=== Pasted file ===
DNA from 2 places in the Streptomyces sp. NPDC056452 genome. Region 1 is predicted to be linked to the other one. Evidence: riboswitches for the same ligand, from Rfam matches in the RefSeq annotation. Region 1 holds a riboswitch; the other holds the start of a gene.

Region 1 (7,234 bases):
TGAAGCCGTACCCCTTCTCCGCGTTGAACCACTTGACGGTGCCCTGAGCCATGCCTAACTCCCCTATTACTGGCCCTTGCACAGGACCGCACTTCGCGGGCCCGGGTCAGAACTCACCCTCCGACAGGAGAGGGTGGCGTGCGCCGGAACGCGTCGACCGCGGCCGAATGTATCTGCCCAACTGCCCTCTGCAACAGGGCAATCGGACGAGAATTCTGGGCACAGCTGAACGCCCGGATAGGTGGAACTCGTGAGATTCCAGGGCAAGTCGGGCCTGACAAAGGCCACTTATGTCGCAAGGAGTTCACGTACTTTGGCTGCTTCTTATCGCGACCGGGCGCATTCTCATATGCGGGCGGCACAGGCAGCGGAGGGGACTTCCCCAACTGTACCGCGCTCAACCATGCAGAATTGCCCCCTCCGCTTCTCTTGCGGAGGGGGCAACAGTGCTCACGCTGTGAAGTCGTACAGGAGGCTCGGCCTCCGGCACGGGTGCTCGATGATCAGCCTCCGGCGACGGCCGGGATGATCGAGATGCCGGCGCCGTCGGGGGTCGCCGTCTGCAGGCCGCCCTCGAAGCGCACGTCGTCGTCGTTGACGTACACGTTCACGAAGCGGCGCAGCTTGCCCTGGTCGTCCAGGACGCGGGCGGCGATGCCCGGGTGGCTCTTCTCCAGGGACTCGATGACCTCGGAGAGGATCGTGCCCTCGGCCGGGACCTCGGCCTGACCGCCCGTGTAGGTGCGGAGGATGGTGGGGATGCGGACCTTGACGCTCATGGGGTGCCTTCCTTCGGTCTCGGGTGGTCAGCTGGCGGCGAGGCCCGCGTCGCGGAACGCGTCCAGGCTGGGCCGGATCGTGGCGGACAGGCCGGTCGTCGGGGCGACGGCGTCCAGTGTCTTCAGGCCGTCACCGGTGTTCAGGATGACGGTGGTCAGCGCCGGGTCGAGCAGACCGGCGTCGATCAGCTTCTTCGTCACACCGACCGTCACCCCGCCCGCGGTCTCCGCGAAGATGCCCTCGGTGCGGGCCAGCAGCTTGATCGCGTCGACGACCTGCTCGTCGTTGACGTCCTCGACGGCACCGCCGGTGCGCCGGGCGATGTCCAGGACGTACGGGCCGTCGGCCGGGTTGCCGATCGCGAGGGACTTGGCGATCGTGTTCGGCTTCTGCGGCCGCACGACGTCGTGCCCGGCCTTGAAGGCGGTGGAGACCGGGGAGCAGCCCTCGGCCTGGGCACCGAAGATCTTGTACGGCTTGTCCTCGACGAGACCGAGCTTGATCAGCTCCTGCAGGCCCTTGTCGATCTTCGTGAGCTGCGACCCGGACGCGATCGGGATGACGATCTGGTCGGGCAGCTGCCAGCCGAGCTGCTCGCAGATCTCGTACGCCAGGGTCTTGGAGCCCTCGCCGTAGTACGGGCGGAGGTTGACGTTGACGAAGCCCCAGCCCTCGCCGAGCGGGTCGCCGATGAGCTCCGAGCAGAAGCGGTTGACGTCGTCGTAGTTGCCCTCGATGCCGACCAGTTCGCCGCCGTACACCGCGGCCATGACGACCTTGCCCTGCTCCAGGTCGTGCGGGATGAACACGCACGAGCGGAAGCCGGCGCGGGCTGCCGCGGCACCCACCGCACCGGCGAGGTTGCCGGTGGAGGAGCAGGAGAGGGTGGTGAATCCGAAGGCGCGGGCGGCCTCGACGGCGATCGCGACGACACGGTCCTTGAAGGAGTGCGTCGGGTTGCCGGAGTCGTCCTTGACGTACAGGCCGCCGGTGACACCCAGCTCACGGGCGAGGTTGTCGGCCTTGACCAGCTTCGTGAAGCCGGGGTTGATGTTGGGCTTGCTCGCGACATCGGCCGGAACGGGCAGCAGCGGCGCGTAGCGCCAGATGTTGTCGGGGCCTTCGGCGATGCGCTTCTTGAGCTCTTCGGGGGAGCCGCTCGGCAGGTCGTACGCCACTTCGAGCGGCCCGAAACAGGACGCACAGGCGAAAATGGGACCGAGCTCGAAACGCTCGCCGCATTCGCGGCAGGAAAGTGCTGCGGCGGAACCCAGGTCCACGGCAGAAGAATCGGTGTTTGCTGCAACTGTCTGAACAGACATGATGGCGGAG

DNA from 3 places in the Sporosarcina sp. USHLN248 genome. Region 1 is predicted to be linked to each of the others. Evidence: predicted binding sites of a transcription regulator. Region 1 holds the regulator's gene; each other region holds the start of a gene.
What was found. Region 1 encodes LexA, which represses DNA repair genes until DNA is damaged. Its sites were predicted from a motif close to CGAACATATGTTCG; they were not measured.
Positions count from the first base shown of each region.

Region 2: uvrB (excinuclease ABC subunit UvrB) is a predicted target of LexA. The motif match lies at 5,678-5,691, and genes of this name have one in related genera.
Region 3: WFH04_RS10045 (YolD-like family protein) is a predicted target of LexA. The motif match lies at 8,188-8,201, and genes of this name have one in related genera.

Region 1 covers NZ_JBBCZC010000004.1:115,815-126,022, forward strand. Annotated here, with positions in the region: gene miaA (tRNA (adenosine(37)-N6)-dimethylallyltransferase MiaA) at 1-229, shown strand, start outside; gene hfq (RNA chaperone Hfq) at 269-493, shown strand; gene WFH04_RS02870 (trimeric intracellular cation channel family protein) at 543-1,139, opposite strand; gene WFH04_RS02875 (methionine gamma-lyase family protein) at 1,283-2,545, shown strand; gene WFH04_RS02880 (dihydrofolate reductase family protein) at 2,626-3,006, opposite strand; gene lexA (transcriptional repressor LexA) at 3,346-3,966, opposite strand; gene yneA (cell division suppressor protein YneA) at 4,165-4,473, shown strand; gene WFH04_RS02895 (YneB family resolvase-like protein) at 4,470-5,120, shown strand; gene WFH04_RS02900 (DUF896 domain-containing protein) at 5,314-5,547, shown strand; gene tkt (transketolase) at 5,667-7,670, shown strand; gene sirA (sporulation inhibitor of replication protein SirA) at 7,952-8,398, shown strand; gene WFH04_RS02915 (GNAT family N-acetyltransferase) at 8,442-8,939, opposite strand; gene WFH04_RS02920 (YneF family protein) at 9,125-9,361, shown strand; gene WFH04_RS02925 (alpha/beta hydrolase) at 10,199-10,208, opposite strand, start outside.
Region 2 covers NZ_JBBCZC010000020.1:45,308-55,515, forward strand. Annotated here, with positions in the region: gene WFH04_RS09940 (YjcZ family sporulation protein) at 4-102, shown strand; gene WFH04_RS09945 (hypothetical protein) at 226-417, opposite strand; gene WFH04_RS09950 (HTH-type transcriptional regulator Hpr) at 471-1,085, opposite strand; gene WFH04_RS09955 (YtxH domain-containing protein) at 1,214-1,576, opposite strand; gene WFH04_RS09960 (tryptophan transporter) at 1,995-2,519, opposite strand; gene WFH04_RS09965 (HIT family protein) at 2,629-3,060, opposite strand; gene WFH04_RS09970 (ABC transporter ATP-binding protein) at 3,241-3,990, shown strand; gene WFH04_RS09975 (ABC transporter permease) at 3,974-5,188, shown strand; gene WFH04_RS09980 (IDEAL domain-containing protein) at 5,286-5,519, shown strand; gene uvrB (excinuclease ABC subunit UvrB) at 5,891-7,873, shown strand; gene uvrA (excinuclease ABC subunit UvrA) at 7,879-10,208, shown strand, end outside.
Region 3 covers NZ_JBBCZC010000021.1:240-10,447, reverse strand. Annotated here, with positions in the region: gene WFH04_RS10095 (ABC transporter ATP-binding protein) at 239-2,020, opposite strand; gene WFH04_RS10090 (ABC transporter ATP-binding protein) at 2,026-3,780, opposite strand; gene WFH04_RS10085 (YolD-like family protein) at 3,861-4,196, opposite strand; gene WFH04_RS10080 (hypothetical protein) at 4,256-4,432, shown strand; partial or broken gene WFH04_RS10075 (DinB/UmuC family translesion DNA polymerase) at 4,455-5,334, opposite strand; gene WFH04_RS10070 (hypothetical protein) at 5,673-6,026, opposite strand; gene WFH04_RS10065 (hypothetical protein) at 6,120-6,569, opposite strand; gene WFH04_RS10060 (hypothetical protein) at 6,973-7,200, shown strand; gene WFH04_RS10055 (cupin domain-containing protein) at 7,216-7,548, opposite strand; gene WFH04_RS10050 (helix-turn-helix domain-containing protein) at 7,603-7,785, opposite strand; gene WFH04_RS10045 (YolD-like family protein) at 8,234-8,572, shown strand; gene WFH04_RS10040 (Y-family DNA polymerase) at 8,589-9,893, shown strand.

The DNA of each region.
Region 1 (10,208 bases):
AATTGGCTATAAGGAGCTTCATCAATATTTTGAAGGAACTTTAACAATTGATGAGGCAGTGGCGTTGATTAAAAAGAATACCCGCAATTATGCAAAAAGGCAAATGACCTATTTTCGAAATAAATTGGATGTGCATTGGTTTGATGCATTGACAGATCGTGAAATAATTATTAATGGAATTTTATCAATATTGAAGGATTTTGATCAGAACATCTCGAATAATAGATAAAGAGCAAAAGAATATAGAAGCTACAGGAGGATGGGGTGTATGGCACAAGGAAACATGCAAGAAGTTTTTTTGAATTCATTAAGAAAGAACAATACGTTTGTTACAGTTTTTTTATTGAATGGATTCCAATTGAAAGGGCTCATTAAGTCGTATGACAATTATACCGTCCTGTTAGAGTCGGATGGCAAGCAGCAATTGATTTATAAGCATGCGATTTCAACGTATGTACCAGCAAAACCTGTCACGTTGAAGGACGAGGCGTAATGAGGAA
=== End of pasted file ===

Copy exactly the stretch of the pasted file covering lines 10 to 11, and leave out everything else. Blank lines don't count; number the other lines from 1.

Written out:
Region 2 covers NZ_JBBCZC010000020.1:45,308-55,515, forward strand. Annotated here, with positions in the region: gene WFH04_RS09940 (YjcZ family sporulation protein) at 4-102, shown strand; gene WFH04_RS09945 (hypothetical protein) at 226-417, opposite strand; gene WFH04_RS09950 (HTH-type transcriptional regulator Hpr) at 471-1,085, opposite strand; gene WFH04_RS09955 (YtxH domain-containing protein) at 1,214-1,576, opposite strand; gene WFH04_RS09960 (tryptophan transporter) at 1,995-2,519, opposite strand; gene WFH04_RS09965 (HIT family protein) at 2,629-3,060, opposite strand; gene WFH04_RS09970 (ABC transporter ATP-binding protein) at 3,241-3,990, shown strand; gene WFH04_RS09975 (ABC transporter permease) at 3,974-5,188, shown strand; gene WFH04_RS09980 (IDEAL domain-containing protein) at 5,286-5,519, shown strand; gene uvrB (excinuclease ABC subunit UvrB) at 5,891-7,873, shown strand; gene uvrA (excinuclease ABC subunit UvrA) at 7,879-10,208, shown strand, end outside.
Region 3 covers NZ_JBBCZC010000021.1:240-10,447, reverse strand. Annotated here, with positions in the region: gene WFH04_RS10095 (ABC transporter ATP-binding protein) at 239-2,020, opposite strand; gene WFH04_RS10090 (ABC transporter ATP-binding protein) at 2,026-3,780, opposite strand; gene WFH04_RS10085 (YolD-like family protein) at 3,861-4,196, opposite strand; gene WFH04_RS10080 (hypothetical protein) at 4,256-4,432, shown strand; partial or broken gene WFH04_RS10075 (DinB/UmuC family translesion DNA polymerase) at 4,455-5,334, opposite strand; gene WFH04_RS10070 (hypothetical protein) at 5,673-6,026, opposite strand; gene WFH04_RS10065 (hypothetical protein) at 6,120-6,569, opposite strand; gene WFH04_RS10060 (hypothetical protein) at 6,973-7,200, shown strand; gene WFH04_RS10055 (cupin domain-containing protein) at 7,216-7,548, opposite strand; gene WFH04_RS10050 (helix-turn-helix domain-containing protein) at 7,603-7,785, opposite strand; gene WFH04_RS10045 (YolD-like family protein) at 8,234-8,572, shown strand; gene WFH04_RS10040 (Y-family DNA polymerase) at 8,589-9,893, shown strand.